Reconceptualising feedback as an internal not an external process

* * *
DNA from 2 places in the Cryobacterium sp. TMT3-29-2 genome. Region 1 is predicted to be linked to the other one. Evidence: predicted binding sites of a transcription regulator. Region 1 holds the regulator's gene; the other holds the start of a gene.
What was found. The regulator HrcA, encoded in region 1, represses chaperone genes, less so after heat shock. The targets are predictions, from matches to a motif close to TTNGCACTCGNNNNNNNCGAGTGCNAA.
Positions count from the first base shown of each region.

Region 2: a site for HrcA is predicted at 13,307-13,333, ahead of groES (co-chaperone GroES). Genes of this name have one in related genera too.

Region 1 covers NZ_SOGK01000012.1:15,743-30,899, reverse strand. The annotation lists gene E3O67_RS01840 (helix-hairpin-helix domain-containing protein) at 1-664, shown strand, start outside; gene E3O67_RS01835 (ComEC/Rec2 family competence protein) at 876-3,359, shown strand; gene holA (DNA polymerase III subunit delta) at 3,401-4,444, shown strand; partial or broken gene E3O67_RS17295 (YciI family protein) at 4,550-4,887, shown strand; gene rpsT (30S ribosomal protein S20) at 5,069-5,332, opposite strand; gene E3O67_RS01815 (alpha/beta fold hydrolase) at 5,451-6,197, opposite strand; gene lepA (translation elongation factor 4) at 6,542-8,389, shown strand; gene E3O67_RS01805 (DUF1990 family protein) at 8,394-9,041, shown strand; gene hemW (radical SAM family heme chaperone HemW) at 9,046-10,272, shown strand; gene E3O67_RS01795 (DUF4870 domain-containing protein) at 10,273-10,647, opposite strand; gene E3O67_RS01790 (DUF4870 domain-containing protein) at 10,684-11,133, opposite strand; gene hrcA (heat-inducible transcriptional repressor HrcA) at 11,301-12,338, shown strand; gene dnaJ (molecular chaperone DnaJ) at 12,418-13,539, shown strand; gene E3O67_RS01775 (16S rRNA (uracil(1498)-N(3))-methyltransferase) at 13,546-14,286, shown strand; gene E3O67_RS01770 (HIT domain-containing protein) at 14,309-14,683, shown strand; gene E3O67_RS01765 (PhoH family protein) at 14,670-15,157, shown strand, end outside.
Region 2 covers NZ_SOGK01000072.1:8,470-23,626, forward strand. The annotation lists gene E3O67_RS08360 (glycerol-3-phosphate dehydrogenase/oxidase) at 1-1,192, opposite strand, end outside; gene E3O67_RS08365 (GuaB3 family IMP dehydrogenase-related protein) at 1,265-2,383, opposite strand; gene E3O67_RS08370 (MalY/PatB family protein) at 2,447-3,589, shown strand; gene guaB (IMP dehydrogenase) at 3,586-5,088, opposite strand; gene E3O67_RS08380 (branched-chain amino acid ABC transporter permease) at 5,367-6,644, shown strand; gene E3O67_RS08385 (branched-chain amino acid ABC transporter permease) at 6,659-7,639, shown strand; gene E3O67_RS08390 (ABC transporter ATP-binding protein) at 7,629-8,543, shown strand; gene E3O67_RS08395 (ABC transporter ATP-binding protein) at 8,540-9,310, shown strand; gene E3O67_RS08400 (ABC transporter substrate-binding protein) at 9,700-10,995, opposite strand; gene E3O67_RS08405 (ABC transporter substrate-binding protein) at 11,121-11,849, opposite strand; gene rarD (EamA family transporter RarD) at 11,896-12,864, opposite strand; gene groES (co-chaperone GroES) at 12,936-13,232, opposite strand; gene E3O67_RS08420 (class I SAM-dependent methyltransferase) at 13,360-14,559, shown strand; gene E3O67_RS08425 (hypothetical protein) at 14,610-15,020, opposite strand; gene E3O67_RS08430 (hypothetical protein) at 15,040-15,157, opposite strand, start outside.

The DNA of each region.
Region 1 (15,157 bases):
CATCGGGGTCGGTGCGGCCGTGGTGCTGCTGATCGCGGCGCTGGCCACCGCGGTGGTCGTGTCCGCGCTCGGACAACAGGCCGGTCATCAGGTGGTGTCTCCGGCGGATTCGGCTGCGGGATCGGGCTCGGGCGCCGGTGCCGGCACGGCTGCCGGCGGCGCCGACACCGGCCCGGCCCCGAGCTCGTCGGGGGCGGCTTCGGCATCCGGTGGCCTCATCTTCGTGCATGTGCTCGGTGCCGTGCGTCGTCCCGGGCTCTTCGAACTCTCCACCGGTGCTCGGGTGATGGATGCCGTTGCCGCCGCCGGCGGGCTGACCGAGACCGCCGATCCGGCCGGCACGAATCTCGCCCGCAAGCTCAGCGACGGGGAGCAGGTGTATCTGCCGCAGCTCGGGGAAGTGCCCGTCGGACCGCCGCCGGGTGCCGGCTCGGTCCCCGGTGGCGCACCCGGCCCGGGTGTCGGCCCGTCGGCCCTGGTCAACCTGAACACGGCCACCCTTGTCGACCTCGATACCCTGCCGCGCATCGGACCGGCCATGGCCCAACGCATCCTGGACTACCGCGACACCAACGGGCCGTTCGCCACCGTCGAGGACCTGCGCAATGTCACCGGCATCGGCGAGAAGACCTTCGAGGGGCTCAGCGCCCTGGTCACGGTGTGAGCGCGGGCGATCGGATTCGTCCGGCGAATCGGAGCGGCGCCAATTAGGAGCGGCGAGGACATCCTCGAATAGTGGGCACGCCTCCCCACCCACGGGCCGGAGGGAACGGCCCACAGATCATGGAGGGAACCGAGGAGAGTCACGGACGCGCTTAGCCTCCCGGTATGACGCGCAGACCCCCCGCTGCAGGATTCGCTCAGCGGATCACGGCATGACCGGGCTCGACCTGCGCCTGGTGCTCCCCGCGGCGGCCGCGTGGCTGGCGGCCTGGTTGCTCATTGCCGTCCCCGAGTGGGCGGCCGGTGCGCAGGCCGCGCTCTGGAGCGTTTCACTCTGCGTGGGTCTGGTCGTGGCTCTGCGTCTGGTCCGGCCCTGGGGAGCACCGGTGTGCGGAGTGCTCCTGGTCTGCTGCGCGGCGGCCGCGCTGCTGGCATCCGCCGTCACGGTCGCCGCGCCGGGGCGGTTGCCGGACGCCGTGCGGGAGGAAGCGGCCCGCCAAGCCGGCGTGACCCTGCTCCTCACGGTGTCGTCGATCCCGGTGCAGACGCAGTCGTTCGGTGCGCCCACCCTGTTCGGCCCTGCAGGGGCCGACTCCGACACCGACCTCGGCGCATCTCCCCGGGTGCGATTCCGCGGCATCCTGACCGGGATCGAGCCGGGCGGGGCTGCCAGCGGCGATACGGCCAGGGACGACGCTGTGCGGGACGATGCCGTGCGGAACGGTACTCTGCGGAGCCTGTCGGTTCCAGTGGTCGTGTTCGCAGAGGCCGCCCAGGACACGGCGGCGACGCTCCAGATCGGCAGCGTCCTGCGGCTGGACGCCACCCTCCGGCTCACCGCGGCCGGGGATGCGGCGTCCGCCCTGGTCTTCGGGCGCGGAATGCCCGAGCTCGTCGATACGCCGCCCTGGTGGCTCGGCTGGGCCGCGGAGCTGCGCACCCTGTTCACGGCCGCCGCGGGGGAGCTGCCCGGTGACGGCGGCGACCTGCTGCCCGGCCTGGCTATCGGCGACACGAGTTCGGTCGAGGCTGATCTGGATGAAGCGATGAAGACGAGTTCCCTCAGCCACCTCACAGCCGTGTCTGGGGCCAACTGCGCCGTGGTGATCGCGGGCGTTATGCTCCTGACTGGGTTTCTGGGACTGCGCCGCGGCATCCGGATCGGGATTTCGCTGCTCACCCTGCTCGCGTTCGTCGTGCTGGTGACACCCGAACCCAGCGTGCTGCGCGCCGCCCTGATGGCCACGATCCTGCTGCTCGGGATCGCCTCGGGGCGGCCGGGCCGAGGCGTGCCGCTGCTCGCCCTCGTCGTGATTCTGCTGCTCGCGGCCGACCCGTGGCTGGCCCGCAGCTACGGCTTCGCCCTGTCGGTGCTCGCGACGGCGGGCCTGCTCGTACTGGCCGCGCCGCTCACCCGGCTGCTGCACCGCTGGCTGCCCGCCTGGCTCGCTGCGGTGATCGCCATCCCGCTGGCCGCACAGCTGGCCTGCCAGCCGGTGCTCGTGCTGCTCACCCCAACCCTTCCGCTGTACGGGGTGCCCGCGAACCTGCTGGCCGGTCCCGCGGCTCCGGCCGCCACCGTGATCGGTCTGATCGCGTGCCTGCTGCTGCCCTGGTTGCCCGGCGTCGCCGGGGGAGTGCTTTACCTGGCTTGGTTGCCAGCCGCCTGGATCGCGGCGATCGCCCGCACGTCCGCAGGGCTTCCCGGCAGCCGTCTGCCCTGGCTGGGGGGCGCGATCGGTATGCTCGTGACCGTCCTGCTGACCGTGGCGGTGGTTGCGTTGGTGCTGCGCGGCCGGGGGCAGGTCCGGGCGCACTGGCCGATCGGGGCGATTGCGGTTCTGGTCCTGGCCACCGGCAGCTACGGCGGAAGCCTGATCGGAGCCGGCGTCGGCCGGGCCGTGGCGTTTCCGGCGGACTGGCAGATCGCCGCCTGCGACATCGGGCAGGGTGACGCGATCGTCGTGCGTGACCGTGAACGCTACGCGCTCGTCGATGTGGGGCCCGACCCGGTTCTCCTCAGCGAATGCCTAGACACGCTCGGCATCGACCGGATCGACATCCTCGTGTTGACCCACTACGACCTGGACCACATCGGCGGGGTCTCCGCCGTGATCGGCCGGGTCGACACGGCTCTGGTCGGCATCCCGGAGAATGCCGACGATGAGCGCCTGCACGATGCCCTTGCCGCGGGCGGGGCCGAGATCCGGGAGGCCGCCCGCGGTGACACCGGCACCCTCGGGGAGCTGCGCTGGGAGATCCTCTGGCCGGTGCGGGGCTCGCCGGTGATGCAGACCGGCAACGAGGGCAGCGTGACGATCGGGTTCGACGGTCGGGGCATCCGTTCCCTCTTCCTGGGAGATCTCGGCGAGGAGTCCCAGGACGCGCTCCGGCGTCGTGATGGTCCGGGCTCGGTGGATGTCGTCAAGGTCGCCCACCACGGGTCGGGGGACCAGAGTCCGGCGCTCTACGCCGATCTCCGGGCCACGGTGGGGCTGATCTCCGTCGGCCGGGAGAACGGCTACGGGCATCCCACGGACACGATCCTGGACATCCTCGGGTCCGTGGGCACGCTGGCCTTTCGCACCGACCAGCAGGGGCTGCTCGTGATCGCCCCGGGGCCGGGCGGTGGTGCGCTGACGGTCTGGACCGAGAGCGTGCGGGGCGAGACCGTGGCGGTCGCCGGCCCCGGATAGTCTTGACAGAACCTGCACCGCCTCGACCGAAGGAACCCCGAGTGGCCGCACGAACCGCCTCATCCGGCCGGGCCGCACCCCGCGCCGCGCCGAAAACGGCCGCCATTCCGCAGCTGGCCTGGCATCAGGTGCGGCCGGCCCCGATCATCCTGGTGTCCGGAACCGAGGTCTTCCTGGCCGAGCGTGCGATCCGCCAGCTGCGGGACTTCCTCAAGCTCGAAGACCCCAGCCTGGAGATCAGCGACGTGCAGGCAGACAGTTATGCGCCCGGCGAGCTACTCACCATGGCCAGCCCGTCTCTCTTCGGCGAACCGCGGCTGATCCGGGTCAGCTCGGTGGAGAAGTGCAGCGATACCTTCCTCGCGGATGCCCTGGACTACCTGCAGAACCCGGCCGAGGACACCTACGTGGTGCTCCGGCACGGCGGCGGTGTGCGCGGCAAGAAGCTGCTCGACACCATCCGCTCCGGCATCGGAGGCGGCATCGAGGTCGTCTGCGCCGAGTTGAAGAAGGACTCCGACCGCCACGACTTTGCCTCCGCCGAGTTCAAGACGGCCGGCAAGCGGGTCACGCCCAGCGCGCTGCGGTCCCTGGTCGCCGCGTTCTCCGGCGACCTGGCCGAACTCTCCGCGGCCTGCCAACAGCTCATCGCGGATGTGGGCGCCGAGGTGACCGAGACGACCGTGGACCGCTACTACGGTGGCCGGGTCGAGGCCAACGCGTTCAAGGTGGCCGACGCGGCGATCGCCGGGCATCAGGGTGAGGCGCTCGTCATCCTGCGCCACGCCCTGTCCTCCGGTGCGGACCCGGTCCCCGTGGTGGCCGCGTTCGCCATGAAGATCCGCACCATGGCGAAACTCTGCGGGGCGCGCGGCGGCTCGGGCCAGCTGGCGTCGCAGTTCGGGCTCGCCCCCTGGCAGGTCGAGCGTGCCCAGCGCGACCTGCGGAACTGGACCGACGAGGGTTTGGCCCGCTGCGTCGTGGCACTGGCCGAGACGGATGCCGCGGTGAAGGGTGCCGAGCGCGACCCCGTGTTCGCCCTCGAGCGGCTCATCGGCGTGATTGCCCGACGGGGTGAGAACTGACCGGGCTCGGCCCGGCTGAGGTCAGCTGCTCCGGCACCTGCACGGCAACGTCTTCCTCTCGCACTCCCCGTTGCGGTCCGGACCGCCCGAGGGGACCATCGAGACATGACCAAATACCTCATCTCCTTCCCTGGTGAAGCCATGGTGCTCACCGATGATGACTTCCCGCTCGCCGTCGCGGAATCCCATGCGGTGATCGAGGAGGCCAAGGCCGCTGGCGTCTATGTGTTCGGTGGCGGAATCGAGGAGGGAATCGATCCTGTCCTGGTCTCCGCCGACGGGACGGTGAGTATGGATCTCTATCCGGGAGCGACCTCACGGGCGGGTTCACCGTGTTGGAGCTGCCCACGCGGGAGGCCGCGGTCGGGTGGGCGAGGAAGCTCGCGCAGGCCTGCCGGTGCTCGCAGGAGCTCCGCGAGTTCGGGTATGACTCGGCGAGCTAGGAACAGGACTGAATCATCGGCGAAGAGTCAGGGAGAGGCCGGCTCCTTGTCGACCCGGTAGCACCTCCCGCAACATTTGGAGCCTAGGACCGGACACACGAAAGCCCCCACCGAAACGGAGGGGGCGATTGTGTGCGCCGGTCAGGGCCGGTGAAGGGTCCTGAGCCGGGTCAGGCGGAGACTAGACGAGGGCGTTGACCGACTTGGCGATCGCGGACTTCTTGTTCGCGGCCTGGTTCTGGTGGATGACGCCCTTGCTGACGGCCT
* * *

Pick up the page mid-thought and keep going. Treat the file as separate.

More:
Students are producing internal feedback all the time as they monitor, evaluate and regulate their own learning. When they receive external feedback information from a teacher it has to be turned into internal feedback if it is to have any impact on learning. Recent research on peer review shows that students can generate productive internal feedback by themselves without any teacher input. Specifically, as they produce written feedback on the work of peers, they simultaneously reflect on and generate internal feedback on their own work. Strengthening internal feedback develops the students’ capacity to think for themselves and to become independent self-regulating learners. This article therefore makes the case for internal feedback, illustrates its operation in peer review and points to its promise as a guiding concept for future research and for improvements in practice.
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